Without a doubt, one of the main influences in my mental health training and personal practice of transformation has been Dr. Dan Siegel. His work - along with the work of Jung and his followers, the examples of those in contemplative traditions, and more recently the work of those who work in fields influenced by the intersection of meditation and neuroscience such as Richard Davidson, Andrew Olenzki, Antoine Lutz, John Dunne, and Evan Thompson - lines the shelves in my personal library of books and articles and is an ever-present source of insight and direction.
I am putting this out there with the intention of fully littering this blog space and my clinical practice with examples, exercises, aphorisms, acronyms (Dr. Siegel is an acronym wizard!), and neuro-scientific findings from Dr. Siegel's wonderful body of research and writing.
What I love most about a figure like this is that, after a while, it becomes so much less about the person and so much more about benefits resulting from the person's efforts. I'm sure Dr. Siegel is a great guy, but I've never met him! What I have gained from reading the writing resulting from his (and his students') work of clinical experience, research, and editing, however, has been profound.
One "Siegel-ism" that has proved particularly fruitful in my own practice of introspection has been his Wheel of Awareness. I fully encourage anyone who is interested in enriching their relationships with themselves, others, and their surroundings to research a full explanation of this practice. Below is merely a basic overview of the exercise:
3 parts (like characters): the hub of "knowing" (consciousness), the spoke of "awareness" (attention), and the rim of "the known" (that to which consciousness pays attention).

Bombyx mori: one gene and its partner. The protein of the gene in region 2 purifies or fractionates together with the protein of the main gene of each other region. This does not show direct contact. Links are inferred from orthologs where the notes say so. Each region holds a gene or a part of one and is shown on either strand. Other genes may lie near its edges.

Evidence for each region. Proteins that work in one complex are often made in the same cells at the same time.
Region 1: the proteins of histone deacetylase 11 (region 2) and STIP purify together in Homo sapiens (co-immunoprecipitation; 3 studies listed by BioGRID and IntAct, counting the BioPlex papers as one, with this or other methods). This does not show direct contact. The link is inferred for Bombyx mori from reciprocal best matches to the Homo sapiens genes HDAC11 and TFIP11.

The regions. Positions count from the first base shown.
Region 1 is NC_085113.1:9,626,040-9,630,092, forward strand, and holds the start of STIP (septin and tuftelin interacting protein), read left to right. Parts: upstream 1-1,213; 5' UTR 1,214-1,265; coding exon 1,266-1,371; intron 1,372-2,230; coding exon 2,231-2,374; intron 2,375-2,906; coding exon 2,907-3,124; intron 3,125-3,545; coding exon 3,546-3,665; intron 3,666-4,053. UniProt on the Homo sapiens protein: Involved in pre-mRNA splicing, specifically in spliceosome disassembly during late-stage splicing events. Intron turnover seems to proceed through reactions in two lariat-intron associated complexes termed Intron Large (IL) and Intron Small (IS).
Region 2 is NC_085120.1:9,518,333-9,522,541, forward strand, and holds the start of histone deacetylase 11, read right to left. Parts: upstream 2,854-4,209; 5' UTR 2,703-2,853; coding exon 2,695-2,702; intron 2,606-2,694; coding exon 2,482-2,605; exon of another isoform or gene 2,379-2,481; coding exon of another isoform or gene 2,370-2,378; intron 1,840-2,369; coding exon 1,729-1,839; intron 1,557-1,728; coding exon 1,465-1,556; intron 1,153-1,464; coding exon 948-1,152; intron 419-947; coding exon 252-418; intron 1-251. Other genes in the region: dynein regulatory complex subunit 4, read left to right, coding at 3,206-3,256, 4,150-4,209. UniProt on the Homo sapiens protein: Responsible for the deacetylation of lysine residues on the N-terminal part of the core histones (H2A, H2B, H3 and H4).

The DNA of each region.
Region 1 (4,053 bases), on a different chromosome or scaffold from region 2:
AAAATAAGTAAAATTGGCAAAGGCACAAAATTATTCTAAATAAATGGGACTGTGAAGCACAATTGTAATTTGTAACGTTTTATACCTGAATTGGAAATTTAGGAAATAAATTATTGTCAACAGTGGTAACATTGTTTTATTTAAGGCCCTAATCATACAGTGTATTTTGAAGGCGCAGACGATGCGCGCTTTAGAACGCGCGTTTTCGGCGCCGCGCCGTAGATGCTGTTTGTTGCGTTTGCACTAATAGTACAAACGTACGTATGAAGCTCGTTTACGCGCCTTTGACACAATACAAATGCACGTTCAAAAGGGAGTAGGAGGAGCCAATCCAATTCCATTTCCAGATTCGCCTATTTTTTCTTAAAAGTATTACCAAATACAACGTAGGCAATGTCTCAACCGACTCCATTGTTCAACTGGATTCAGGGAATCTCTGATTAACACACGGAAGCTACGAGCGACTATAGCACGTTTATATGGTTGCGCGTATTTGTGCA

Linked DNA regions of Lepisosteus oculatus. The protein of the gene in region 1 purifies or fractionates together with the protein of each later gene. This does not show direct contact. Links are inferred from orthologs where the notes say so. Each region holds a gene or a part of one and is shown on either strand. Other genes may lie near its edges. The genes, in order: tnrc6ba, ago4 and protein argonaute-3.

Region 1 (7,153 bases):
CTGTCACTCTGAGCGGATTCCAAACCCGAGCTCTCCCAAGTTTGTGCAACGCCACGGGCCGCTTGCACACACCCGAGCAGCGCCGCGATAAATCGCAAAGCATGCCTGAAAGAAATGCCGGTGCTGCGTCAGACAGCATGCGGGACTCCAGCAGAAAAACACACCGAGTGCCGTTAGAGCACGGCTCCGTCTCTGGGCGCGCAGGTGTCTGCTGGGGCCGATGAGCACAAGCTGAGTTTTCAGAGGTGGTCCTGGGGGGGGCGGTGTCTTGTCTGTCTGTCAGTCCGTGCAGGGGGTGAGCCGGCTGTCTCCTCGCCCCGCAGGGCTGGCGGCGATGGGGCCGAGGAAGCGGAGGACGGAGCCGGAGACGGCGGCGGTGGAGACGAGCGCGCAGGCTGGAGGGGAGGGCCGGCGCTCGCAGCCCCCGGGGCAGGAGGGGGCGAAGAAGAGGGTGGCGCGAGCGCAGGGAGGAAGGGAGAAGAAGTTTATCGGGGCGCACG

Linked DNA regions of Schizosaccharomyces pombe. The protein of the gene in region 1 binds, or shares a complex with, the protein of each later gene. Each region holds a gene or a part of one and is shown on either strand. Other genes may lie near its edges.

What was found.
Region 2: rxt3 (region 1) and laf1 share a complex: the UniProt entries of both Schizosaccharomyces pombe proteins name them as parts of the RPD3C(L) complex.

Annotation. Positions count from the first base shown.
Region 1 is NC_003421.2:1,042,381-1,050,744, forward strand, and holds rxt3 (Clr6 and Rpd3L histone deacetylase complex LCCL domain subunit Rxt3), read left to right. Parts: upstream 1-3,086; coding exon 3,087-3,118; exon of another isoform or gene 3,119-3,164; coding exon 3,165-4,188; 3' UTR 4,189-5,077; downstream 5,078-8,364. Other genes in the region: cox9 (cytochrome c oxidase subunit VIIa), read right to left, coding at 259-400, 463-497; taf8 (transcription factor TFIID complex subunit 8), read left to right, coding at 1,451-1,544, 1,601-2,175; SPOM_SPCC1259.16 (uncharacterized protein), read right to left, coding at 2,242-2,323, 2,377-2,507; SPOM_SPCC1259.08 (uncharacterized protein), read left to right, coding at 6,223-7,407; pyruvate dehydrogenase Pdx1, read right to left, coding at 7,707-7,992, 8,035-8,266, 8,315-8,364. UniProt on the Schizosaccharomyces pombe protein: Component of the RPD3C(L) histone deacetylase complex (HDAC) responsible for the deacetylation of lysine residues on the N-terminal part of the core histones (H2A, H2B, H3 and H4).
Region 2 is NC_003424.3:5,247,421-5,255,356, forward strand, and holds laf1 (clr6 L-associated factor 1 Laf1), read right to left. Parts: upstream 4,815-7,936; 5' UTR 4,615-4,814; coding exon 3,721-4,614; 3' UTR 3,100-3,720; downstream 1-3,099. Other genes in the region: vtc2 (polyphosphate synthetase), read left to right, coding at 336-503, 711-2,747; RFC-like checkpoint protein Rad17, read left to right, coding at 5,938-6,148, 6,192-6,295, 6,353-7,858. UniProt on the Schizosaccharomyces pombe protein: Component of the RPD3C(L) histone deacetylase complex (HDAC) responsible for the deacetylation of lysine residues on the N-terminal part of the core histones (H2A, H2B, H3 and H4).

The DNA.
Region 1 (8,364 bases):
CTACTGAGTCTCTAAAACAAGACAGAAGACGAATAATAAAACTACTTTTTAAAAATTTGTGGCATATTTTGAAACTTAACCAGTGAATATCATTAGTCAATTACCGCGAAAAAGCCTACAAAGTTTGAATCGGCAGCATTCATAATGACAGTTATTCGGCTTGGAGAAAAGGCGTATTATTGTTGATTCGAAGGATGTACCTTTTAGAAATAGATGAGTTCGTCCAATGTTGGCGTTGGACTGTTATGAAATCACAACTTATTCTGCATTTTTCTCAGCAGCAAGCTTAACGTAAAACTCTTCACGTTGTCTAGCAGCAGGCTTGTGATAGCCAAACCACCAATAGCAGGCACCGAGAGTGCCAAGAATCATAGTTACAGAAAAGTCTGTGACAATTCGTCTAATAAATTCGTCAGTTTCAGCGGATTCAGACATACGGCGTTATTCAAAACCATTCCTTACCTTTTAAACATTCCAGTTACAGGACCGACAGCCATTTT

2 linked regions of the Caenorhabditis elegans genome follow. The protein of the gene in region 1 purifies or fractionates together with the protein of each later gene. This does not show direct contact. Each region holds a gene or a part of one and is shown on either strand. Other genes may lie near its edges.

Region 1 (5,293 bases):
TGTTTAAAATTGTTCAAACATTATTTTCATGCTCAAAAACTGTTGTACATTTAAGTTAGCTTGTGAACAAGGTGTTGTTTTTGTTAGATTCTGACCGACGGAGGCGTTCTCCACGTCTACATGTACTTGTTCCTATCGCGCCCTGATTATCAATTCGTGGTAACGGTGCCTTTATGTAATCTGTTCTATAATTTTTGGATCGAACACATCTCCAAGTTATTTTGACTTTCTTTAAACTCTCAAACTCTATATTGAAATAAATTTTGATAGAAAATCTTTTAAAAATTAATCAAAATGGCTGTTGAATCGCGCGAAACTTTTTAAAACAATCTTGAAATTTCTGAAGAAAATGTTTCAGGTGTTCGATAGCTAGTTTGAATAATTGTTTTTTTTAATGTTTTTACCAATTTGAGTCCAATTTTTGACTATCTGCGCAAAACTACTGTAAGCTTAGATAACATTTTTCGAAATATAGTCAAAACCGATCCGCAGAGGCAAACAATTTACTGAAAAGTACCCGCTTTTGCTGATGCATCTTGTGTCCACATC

The overall goal of this practice (as I see it) is to allow one's experience of "knowing" to be differentiated yet linked with that which is "known". We use the spoke of awareness as a wedge of connecting space between the observer (hub of knowing) and the observed sensation or mental object (the known). By practicing this routinely, we can develop a mental habit of feeling comfortably separated yet connected to the world, those in the world, and our own inner experiences. This last point can be one of the most difficult to achieve: habitually understanding that through open observation, we can come to view our identity as something other that that which we experience. In other words, within our inner world (our minds), we can be released from the imprisonment of feeling identified with and overwhelmed by our sensations, images, feelings, and thoughts by using our attention to set these objects in front of our awareness and observe non-judgmentally. The exercises takes our conscious attention through (at least) 8 stages of awareness - Dr. Siegel calls them our 8 "senses" which I categorize into 3 groups. The first 5 senses, which I consider exteroceptive senses are those of sight, sound, taste, smell, and touch. Senses 6 and 7 are interoception (the sensations of the internal organs, especially the hollow visceral organs of the enteric nervous system) and mentalization (emotion and thought-watching) respectively. I consider both of these within the group of interoception because they are observations of internal stimuli as opposed to the observations of inner representations of external stimuli (as in the 5 senses). The 8th sense on the Wheel of Awareness is that of interconnectedness - we progressively contextualize what we observe as a massive (arguably infinite) web of interconnectivity of which we are at once a part (through our participation in it) and the whole (due to our capacity to contain it in our conscious awareness). I think of the progression through this sense as moving from module, to mode, to system, to process (not unlike the layers of organizational structure in the brain). Imagine an image of a tornado. We start at a point and move up and out assimilating more and more. This movement toward complexity (a topic of prevalence in Dr. Siegel's work as well) can lead us to feel our sense of "self" as shifting from a singular noun to a plural verb.
In my experience, a full cycle of this exercise can take anywhere from 30 minutes to an hour. Not everyone has that kind of time, but if you could shave off enough time to start with mindful breathing (to at once promote relaxation and improve concentration), eventually these "senses" can be experimented with and incorporated into daily life.